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Climate for Change

07.12.2015

All world leaders are currently at the climate summit in Paris. For the next ten years low-carbon economy will be facing a boom, while the livelihood of carbon-intensive industry is increasingly in danger.

The climate summit in Paris will not be as unsuccessful as the summit in Copenhagen six years ago. Despite the fact that the Paris summit will not achieve a binding agreement, the meeting is a success even before it has started.

The reason is that most countries have already announced ambitious national climate targets in the prelude to the conference. In Paris they should only agree on a way to monitor the progress and a way to punish offenders through a “name and shame” process.

The two key success factors for a smooth transition to a low-carbon economy have little to do with Paris. The first one is the public opinion.

Public opinion demands action

Polls show that the fossil fuels industry is losing the battle for public opinion in all major economies. In Japan and Germany 80-90 percent of the population support climate change actions, while the corresponding number for China and India is slightly over 70 percent.

Even in such countries as USA and Russia, which are labeled as ‘climate bad guys’, over 60 percent of respondents demand action to limit CO2 emissions.

Heads of State who are obstructing action on climate change will find that there is an increasing political cost associated with it. This is an important reason for why the Paris summit will be a success.

If the negotiations break down the government will face a hostile public opinion after coming back home.

Fast technological development

Another important driving force is technology. A lifetime of research on low-carbon technologies is now beginning to pay off.

The price for wind and solar energy has fallen by respectively 50 and 75 percent over the last five years. The competitiveness of both of these technologies has evolved much stronger than expected, and we are now witnessing the beginning of a full-scale global commercialization.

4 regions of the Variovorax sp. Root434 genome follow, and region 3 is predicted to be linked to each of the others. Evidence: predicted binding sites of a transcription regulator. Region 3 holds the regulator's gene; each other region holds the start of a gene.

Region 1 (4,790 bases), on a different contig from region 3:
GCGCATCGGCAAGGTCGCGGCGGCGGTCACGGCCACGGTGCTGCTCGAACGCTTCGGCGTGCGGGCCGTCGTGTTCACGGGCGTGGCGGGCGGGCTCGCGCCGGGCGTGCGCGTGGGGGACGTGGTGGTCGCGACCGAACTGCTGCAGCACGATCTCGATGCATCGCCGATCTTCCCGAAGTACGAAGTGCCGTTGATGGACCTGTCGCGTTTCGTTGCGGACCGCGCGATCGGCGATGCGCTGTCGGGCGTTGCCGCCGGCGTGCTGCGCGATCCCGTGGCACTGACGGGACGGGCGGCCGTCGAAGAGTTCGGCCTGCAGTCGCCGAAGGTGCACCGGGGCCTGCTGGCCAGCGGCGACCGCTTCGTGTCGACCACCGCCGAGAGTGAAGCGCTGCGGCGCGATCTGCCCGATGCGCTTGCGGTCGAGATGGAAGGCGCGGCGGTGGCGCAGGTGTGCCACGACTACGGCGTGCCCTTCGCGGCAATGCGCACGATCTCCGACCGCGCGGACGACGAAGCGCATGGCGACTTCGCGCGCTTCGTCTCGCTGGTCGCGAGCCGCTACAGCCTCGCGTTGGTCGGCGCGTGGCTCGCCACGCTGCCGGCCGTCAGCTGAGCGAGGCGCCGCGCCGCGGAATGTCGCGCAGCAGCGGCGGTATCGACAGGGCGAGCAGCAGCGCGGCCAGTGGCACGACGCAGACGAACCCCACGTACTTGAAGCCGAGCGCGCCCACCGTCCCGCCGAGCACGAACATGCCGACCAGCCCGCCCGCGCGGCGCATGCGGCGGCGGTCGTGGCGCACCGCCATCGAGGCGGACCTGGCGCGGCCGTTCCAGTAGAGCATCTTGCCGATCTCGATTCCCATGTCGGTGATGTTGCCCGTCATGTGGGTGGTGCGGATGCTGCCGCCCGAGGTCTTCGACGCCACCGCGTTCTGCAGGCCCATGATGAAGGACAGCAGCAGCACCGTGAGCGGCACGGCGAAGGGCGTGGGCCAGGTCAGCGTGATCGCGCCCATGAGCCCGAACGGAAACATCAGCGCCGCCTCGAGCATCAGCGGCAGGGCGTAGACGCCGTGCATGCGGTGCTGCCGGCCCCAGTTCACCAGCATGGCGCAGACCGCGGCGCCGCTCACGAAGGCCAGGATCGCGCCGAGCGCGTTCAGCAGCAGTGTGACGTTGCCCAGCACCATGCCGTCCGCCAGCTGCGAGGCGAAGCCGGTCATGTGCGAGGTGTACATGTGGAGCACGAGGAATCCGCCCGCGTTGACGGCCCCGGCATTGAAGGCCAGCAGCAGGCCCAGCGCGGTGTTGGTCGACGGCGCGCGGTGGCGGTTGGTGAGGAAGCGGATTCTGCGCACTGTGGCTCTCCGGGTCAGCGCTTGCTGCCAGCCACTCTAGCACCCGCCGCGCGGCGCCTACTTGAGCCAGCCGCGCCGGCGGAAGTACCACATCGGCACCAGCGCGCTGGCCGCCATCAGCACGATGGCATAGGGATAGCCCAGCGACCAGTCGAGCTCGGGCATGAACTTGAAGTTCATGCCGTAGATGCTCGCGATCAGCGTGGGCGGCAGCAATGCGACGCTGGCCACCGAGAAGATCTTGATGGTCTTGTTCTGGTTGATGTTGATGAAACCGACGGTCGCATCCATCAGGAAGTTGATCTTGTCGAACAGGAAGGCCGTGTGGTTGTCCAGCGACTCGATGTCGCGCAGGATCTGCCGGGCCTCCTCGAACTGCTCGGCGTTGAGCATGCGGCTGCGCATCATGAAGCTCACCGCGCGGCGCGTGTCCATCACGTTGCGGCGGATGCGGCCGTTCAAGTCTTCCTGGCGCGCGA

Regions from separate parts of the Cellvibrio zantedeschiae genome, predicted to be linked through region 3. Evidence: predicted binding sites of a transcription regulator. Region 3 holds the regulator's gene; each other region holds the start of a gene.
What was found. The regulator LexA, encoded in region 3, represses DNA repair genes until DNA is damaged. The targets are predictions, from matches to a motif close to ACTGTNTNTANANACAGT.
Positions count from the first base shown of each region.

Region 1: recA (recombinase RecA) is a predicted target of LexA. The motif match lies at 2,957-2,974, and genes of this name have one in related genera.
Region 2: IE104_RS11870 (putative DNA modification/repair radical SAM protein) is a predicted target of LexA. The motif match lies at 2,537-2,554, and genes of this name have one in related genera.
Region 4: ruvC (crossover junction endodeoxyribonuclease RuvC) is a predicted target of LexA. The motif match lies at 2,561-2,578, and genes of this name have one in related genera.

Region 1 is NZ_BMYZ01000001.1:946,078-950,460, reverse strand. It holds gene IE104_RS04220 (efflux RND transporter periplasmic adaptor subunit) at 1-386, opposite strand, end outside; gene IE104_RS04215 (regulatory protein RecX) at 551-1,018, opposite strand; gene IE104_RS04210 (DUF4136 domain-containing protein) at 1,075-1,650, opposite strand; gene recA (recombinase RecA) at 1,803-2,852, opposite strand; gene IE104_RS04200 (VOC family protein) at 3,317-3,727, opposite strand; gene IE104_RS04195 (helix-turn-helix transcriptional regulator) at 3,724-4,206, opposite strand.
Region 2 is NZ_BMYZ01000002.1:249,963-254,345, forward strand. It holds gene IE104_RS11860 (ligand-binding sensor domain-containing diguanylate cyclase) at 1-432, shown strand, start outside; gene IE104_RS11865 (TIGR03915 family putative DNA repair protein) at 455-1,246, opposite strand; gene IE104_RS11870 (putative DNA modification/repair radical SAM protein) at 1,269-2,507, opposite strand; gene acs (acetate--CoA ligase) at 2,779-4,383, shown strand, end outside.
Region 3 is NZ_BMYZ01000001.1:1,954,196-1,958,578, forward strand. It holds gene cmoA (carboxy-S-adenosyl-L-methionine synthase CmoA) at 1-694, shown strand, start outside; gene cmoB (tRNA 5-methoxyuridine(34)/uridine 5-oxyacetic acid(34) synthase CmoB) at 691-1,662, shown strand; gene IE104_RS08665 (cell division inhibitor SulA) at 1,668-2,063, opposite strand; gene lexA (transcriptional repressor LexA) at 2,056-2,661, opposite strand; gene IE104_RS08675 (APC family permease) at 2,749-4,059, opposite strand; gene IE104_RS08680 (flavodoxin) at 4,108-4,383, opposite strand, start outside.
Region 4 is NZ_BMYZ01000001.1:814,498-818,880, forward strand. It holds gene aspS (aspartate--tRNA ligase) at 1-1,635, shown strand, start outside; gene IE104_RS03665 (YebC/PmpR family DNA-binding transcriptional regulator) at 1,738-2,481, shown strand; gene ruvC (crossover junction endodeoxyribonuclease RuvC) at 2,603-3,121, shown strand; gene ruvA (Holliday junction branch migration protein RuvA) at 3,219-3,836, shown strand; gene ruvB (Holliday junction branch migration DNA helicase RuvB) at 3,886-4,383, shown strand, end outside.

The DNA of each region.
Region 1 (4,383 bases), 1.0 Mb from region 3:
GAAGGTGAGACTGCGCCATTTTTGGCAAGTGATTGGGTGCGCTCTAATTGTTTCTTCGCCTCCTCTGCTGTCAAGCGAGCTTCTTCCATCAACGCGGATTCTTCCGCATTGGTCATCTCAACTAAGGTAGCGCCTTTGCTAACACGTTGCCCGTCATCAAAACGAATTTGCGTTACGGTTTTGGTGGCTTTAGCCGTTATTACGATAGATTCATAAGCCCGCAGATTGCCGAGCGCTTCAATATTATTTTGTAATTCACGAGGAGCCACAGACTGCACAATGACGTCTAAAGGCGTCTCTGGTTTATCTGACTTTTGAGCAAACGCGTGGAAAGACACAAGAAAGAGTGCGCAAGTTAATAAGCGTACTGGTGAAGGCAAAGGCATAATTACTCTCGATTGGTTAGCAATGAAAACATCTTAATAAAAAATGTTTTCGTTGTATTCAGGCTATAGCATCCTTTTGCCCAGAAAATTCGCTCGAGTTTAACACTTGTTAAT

However, the rollout of battery-powered and hybrid vehicles is still at an early stage. Nonetheless, these technologies are quickly approaching a point that would enable a self-reinforcing breakthrough. A lot has to do with solving the “chicken and egg” conundrum.

A commercial success requires that the price goes down and necessary infrastructure is implemented, such as charging stations. However, for the price to go down production has to reach large volumes and economies of scale. Furthermore, the knowledge of charging infrastructure needs to develop for electric vehicles to become a volume product. 

Investment implications

Like most technological breakthroughs the low-carbon revolution will create more losers than winners. What position should an investor take?

Let’s start with the losers. On the Oslo stock exchange we got a reminder of a growing political risk in carbon intensive industries when the state budget was published. Norwegian shareholders received a cold shower when flight ticket prices rose up sharply.

Companies throughout high carbon valuation chain face accelerating risks of aggressive regulation and taxation in the years ahead, as well as increasing reputational risk. This can negatively affect earnings and stock prices.

World’s consumption of oil and natural gas should not be negatively affected by action on climate change in the short term. However, in the long term the consequences can be significant, especially if low-emission cars blast through to a large scale.

What do the sheikhs do?

This does not mean that our domestic oil industry can have a sigh of relief. The question is how the emerging low-carbon revolution will affect the behavior of countries with large oil reserves, such as Saudi Arabia.

Perhaps the sheikhs catch on and decide to pump up as much oil as possible before it is too late?

In a scenario where the Gulf countries are responding with a panic pumping to slow the emergence of low-carbon technologies as well as selling most of their goods before the market disappears, the obvious consequences for many companies on the Oslo Stock Exchange and the Kingdom of Norway could be particularly serious.

Wind, sun and cars

Wind and solar industry as producers of hybrid and battery-electric vehicles appear to be in front of an explosive growth in the coming decade.

High growth does not guarantee high returns, as investors in solar stocks have painfully experienced in the recent years. Overcapacity, volatile subsidy regimes and rapid technological shift have created just as many pitfalls as opportunities.

However, Vestas and Tesla are two likely long-term winners. Danish Vestas is the global leader in the production of wind turbines and has economies of scale making it difficult to put them on pins and needles.

Tesla is a manufacturer of electric vehicles in the luxury segment. However, what makes the company interesting is the giant battery factory which it has under construction. This will enable a sharp decline in the price of batteries.

Access to significantly cheaper batteries than the competition will give Tesla a great competitive advantage, at least for the next few years.

Dovre-portfolio:

  • Panoro Energy
  • Det norske oljeselskap
  • REC
  • Aker Solutions
  • PGS
  • Thin Film

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